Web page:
Gilbert thinks the main things that allowed Lou to recover were the dedication of the volunteers looking after him as well as the community and various companies all stepping forward to help where they could.  And, of course, Lou’s determination and resilience to survive. “Everyone that met Lou immediately fell in love with his personality,” she said.

Image credits: cairnsturtlerehab

Image credits: cairnsturtlerehab

Lou took a little while to orientate and then he was off, diving.  The turtle has a satellite tracker on him to monitor his journey back into the wild.  Actually, you can fire up Reef Tracks and find Lou on the map and follow his amazing journey. How cool is that!

Image credits: cairnsturtlerehab

People are really happy for Lou

If you like the work the Cairns Turtle Rehabilitation Centre is doing, please consider buying its book or making a donation to help the organization

Share on Facebook
Popular on Bored Panda
Hey pandas, what do you think?
Zophra
Community Member
1 year ago

Normally I'm not a fan of keeping wild animals in captivity, but I think poor Lou would be a prime example of an animal that should be in a rescue center and not released back into the wild. I also think his tracking device is adding weight, increasing drag, and again makes it easier to get caught between objects, nets, and stuck in crevices.

Loki’s Lil Butter Knife
Community Member
1 year ago

I am curious about whether the tracking device adds any weight-- I am sure that the conservationists and volunteer would take that into account when releasing an animal back into the wild. The conservation centre that saved Lou and worked to release him back into the wild has some interesting information about tagging and its benefits. They explain that some of the tags are satellite trackers that are pre-programmed to pop off at a specific time. The tags are then collected by conservationists and scientists: https://citizensgbr.org/explore/reef-tracks/ctrc-lou It looks like Lou is doing pretty well as he's already swam 118 Km (around 73 miles)!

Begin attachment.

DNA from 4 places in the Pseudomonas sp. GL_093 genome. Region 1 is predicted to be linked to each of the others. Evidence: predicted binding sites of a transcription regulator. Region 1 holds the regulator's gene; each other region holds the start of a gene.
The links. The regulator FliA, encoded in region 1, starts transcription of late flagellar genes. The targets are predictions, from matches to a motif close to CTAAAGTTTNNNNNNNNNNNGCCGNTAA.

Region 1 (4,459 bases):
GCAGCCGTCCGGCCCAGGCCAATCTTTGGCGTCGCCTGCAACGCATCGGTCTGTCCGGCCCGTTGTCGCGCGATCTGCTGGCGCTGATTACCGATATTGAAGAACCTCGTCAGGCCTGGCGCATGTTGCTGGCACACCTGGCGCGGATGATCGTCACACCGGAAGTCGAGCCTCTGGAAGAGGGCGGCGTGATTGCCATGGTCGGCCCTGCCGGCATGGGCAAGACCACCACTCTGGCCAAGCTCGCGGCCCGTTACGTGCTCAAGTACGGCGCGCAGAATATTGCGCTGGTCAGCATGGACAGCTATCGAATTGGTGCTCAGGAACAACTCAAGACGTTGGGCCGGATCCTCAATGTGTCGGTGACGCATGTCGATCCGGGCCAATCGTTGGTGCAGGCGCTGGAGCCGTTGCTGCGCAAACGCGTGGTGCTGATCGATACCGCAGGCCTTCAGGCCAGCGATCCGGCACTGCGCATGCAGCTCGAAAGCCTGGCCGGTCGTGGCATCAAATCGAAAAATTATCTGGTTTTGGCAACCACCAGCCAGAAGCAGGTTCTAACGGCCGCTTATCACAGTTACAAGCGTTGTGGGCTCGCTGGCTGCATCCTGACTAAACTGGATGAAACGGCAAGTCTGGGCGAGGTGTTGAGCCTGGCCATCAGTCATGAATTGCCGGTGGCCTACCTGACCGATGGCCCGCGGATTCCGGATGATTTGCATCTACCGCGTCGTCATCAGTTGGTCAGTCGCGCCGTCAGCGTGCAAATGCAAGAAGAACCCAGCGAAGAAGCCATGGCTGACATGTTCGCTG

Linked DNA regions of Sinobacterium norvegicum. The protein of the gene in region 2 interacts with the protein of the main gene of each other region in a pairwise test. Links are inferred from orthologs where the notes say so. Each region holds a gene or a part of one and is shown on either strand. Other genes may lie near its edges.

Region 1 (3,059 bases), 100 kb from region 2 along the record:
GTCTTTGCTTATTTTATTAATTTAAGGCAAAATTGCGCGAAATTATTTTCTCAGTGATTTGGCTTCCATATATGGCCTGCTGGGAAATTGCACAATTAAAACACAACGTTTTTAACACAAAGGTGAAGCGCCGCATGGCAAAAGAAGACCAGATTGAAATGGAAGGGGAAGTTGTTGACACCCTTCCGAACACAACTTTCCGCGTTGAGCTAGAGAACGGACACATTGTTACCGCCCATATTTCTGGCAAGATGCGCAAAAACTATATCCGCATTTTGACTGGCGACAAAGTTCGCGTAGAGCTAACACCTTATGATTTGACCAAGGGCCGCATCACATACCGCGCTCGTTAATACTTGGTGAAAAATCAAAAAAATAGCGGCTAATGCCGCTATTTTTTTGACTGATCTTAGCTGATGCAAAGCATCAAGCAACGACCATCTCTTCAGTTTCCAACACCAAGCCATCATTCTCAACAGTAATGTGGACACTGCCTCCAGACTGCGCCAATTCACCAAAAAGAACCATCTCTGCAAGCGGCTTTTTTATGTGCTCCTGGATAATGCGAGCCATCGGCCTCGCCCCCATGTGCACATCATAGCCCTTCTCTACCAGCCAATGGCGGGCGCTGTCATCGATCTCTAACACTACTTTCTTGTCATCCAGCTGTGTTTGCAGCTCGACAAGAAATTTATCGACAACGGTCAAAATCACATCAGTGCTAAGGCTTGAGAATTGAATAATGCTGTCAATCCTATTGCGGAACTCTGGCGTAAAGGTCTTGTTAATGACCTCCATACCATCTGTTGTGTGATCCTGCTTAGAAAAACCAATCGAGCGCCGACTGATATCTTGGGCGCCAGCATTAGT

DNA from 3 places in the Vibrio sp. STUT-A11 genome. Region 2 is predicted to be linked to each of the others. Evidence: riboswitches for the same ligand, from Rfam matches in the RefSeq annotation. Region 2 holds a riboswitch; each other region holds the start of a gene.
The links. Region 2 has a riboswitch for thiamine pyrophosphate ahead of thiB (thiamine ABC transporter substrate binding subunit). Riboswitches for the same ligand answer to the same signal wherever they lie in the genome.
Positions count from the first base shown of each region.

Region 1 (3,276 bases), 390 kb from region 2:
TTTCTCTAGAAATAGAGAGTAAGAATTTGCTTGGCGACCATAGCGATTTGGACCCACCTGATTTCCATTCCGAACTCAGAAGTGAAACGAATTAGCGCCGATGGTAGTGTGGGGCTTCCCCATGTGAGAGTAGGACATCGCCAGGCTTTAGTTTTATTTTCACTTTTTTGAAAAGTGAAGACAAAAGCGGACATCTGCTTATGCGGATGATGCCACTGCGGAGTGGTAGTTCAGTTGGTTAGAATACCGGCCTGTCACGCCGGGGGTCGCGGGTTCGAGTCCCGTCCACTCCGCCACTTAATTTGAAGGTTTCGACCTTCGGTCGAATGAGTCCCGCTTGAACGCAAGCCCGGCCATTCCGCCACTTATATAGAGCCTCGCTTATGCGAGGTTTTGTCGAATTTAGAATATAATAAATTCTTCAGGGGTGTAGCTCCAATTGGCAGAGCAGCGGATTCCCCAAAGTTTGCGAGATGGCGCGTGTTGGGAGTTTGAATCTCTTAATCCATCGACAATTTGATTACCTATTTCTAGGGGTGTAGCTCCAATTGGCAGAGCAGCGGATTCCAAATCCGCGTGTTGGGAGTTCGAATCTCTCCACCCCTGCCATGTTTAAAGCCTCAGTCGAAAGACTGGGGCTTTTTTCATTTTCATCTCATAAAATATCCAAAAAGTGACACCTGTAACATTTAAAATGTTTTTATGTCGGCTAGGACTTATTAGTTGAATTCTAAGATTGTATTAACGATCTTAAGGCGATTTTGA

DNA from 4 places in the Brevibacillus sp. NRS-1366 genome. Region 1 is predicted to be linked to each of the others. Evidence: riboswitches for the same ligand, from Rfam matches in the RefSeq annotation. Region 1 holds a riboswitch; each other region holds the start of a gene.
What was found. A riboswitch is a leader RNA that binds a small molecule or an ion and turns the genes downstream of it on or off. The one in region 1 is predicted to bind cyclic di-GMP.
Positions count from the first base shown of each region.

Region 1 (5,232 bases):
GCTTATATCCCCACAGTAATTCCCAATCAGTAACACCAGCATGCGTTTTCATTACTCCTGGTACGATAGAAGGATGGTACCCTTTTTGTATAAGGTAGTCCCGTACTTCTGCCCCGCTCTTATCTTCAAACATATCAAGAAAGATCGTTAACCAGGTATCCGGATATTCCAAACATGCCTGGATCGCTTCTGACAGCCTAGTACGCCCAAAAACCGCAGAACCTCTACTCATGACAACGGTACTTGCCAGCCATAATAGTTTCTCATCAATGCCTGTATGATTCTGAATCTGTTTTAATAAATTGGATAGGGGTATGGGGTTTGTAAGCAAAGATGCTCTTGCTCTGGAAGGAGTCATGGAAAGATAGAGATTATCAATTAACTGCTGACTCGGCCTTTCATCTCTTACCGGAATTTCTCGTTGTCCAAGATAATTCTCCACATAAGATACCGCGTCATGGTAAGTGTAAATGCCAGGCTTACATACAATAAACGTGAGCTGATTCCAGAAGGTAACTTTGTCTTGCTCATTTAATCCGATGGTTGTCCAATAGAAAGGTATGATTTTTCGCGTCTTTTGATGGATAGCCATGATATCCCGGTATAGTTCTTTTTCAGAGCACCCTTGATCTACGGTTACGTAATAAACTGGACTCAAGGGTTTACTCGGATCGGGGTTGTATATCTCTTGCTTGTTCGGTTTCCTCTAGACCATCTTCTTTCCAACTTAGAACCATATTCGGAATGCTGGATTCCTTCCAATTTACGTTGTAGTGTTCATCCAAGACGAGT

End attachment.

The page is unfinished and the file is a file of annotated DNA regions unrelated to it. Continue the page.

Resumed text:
Load More Replies...
Rainbow Panda
Community Member
1 year ago

I hope all the best for Lou. 🐢

Lily Mae Kitty
Community Member
1 year ago

he's gone 118km already!

Load More Comments
Zophra
Community Member
1 year ago

Normally I'm not a fan of keeping wild animals in captivity, but I think poor Lou would be a prime example of an animal that should be in a rescue center and not released back into the wild. I also think his tracking device is adding weight, increasing drag, and again makes it easier to get caught between objects, nets, and stuck in crevices.

Loki’s Lil Butter Knife
Community Member
1 year ago

I am curious about whether the tracking device adds any weight-- I am sure that the conservationists and volunteer would take that into account when releasing an animal back into the wild. The conservation centre that saved Lou and worked to release him back into the wild has some interesting information about tagging and its benefits. They explain that some of the tags are satellite trackers that are pre-programmed to pop off at a specific time. The tags are then collected by conservationists and scientists: https://citizensgbr.org/explore/reef-tracks/ctrc-lou It looks like Lou is doing pretty well as he's already swam 118 Km (around 73 miles)!

Load More Replies...
Rainbow Panda
Community Member
1 year ago

I hope all the best for Lou. 🐢

Lily Mae Kitty
Community Member
1 year ago

he's gone 118km already!

Load More Comments
Popular on Bored Panda
Popular on Bored Panda
User Submissions
Also on Bored Panda
Also on Bored Panda